Weighted Randomness using PHP and MySQL

So when making my Fake Name Generator, I ran into the problem of how to select a random record, but still have it weighted so some records show up more often than others.

My first step was to prepare the database. My table looked something like this:

Rank (1 = most common, 2 = second most common…)
Name
Percentage (For example, 1.006% of the sample had the last name Smith, so this column would equal 1.006)
Cummulative Percentage (This record’s percentage and the percentage of all of the higher ranking records added together)

So the goal was to have a query that would somehow randomly select a record and weight it according to the percentage column.

So the next step was to search Google. The results sucked. Horribly. The most common example involved using ORDER BY rand()*(1/PercentageColumn) LIMIT 1. Yeah, that works, but not well. Essentially this requires your DBMS to sort the entire table every time you want ONE row. For a small table of a few thousand records, thats fine. But my table has 88,799 records. Sorting 88,799 records takes a second or two, which is unacceptable when you have to perform this query at least 4 times to get a single full fake name.

The second most common example involved duplicate records. First you’d need whole numbers, so you’d multiply the percentage column by 1,000. Then you’d duplicate records based on the percentage. For example, Loomis, which occurs .002%, would then have the percentage column equal 2, and so you’d need 2 records in your table to represent Loomis. Again, this works with small tables, but that would require my table to have 866,620 records.
So what’d I do? I went to my dad of course. :o)

My dad is an expert at everything database. Seriously. He is a genius (MCSE = Marty Can Solve Everything). And he had a GENIUS idea.

Here is what we did (using 1990 US Census data):

  1. Added start and finish columns. We’ll talk about these later.
  2. Some names had a percentage of 0.000 because they are extremely uncommon. We took those names and changed the percentage to 0.0001.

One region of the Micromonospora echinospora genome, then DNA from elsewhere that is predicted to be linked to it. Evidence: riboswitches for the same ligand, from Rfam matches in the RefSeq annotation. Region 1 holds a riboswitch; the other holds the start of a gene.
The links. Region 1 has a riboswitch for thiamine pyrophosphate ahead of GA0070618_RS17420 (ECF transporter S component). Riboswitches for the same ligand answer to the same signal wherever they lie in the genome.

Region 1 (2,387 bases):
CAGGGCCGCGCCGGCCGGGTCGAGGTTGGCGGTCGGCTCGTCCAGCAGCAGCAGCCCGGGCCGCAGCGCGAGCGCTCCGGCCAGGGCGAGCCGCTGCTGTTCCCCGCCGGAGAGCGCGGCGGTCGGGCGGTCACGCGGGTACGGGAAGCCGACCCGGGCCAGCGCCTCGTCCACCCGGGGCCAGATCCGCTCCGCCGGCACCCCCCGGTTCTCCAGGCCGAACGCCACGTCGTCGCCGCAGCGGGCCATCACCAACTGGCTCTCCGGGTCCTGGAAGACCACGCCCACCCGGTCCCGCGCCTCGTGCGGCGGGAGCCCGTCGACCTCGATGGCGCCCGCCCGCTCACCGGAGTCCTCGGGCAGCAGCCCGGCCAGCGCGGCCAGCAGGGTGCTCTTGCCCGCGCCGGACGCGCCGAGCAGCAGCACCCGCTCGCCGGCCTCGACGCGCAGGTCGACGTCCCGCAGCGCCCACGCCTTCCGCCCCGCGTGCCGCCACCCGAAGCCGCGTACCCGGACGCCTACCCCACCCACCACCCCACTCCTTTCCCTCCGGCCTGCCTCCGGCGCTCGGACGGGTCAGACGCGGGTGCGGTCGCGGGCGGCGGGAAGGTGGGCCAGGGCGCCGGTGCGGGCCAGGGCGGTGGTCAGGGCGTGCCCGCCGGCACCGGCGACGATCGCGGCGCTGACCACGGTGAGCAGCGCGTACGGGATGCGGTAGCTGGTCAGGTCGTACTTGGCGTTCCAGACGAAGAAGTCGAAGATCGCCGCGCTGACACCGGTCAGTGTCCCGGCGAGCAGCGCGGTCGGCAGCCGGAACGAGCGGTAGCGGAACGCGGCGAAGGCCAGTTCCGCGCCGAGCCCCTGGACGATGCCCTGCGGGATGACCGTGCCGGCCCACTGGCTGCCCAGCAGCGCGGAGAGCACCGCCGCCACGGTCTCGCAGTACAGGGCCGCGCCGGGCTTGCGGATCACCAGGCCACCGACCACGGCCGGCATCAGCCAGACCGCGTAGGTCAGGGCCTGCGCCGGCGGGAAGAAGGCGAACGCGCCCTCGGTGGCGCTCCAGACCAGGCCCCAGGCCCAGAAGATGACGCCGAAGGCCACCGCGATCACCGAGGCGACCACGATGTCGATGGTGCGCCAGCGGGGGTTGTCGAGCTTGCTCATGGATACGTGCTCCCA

3. Updated each percentage column so percentage = percentage * 10,000.
  4. Ran a script (using PHP) to get a sum of the finish column for all records in the table.
  5. Set the start column of current record so start = sum(finish) + 1.
  6. Set the finish column of current record so finish = sum(finish) + percentage.
  7. Repeat for each record.

So the first record is Smith, which has a percentage of 10060. We do a sum on finish for the table, and get 0. So start = 0 + 1, or in other words, start = 1. Finish = 0 + 10060, or in other words, finish = 10060.

Second record is Johnson, which has a percentage of 8100. We do a sum on finish for the table, and get 10060. So start = 10060 + 1, or 10061. Finish = 10060 + 8100, or 18160.

What good does this do, you ask? Easy: We select max(finish) from the table. We then use PHP to generate a random number from 1 to max(finish). Suppose the number is 15684. We then do a select statement that does WHERE start <= 15684 AND finish >= 15684. The only row that should satisfy that query is Johnson.

It takes a bit to setup, but once its there it is incredibly easy to use, and the query are simple enough that there is little impact on your server.

Just thought this might help another person struggling with the limitations of MySQL’s rand().

3 comments

  1. By far, this single page and your willingness to share has the potential of being the best part of my day.

    I only have two questions that can help fully explain this to me.

    1. Did you set/pick the percentage of each name yourself, or is there some math you applied to each name/record that I’m missing?

    2. Why are you using the number 10,000? Could I just as easily use the number 100?

    Again, thanks for the info so far. You’ve been a wonderful help as I’ve been searching for this information all day with nothing worth talking about … until now. ;~)

  2. @DECODV:

    1. I used data provided by the US Census. The percentages were included with the data.

    2. I used 10,000 to get nice whole numbers. 1,000 probably would’ve made more sense (1.006 * 1,000 = 1006, as opposed to 1.006 * 10,000 = 10060). You could use 100 (1.006 * 100 = 100.6), but then you’ll have to deal with floats (decimals), which takes a bit more effort than plain old integers and defeats the purpose of multiplying the percentage.

    Hope this helps!

  3. Dude, you rock! Thanks for both the info and prompt response. You just made my day.

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